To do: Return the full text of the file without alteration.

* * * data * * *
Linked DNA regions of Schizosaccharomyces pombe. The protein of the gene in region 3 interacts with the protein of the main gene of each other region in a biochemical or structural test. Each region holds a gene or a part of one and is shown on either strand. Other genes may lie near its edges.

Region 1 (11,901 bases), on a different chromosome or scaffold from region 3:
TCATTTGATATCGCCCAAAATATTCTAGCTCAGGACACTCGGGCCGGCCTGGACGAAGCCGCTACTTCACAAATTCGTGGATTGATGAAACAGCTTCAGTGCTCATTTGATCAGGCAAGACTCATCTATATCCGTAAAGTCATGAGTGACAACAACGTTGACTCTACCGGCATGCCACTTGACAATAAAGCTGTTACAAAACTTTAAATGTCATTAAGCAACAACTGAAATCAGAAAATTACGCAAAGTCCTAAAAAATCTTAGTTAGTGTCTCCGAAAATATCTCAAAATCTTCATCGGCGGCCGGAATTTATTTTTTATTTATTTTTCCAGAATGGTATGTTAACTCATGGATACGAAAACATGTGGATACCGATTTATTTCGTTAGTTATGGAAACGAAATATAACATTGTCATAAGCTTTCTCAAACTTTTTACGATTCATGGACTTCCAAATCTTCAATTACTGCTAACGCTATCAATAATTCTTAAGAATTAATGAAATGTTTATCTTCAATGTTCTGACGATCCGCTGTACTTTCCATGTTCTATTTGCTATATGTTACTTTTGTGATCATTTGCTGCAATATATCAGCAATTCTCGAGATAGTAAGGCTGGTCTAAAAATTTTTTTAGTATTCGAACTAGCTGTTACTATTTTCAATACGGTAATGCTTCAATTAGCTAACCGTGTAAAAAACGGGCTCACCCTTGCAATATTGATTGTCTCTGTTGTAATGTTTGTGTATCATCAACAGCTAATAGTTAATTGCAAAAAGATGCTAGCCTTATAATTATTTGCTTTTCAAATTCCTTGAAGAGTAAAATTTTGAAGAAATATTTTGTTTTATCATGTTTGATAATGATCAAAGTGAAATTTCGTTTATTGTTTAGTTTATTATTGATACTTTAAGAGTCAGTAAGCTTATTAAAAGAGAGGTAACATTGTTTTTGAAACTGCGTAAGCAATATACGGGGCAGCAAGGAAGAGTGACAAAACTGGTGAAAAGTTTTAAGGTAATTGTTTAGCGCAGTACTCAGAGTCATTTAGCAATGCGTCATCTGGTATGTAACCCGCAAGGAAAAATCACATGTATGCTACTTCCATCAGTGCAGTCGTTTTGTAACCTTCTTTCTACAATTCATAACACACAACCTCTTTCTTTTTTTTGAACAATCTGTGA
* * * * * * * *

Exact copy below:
Linked DNA regions of Schizosaccharomyces pombe. The protein of the gene in region 3 interacts with the protein of the main gene of each other region in a biochemical or structural test. Each region holds a gene or a part of one and is shown on either strand. Other genes may lie near its edges.

Region 1 (11,901 bases), on a different chromosome or scaffold from region 3:
TCATTTGATATCGCCCAAAATATTCTAGCTCAGGACACTCGGGCCGGCCTGGACGAAGCCGCTACTTCACAAATTCGTGGATTGATGAAACAGCTTCAGTGCTCATTTGATCAGGCAAGACTCATCTATATCCGTAAAGTCATGAGTGACAACAACGTTGACTCTACCGGCATGCCACTTGACAATAAAGCTGTTACAAAACTTTAAATGTCATTAAGCAACAACTGAAATCAGAAAATTACGCAAAGTCCTAAAAAATCTTAGTTAGTGTCTCCGAAAATATCTCAAAATCTTCATCGGCGGCCGGAATTTATTTTTTATTTATTTTTCCAGAATGGTATGTTAACTCATGGATACGAAAACATGTGGATACCGATTTATTTCGTTAGTTATGGAAACGAAATATAACATTGTCATAAGCTTTCTCAAACTTTTTACGATTCATGGACTTCCAAATCTTCAATTACTGCTAACGCTATCAATAATTCTTAAGAATTAATGAAATGTTTATCTTCAATGTTCTGACGATCCGCTGTACTTTCCATGTTCTATTTGCTATATGTTACTTTTGTGATCATTTGCTGCAATATATCAGCAATTCTCGAGATAGTAAGGCTGGTCTAAAAATTTTTTTAGTATTCGAACTAGCTGTTACTATTTTCAATACGGTAATGCTTCAATTAGCTAACCGTGTAAAAAACGGGCTCACCCTTGCAATATTGATTGTCTCTGTTGTAATGTTTGTGTATCATCAACAGCTAATAGTTAATTGCAAAAAGATGCTAGCCTTATAATTATTTGCTTTTCAAATTCCTTGAAGAGTAAAATTTTGAAGAAATATTTTGTTTTATCATGTTTGATAATGATCAAAGTGAAATTTCGTTTATTGTTTAGTTTATTATTGATACTTTAAGAGTCAGTAAGCTTATTAAAAGAGAGGTAACATTGTTTTTGAAACTGCGTAAGCAATATACGGGGCAGCAAGGAAGAGTGACAAAACTGGTGAAAAGTTTTAAGGTAATTGTTTAGCGCAGTACTCAGAGTCATTTAGCAATGCGTCATCTGGTATGTAACCCGCAAGGAAAAATCACATGTATGCTACTTCCATCAGTGCAGTCGTTTTGTAACCTTCTTTCTACAATTCATAACACACAACCTCTTTCTTTTTTTTGAACAATCTGTGA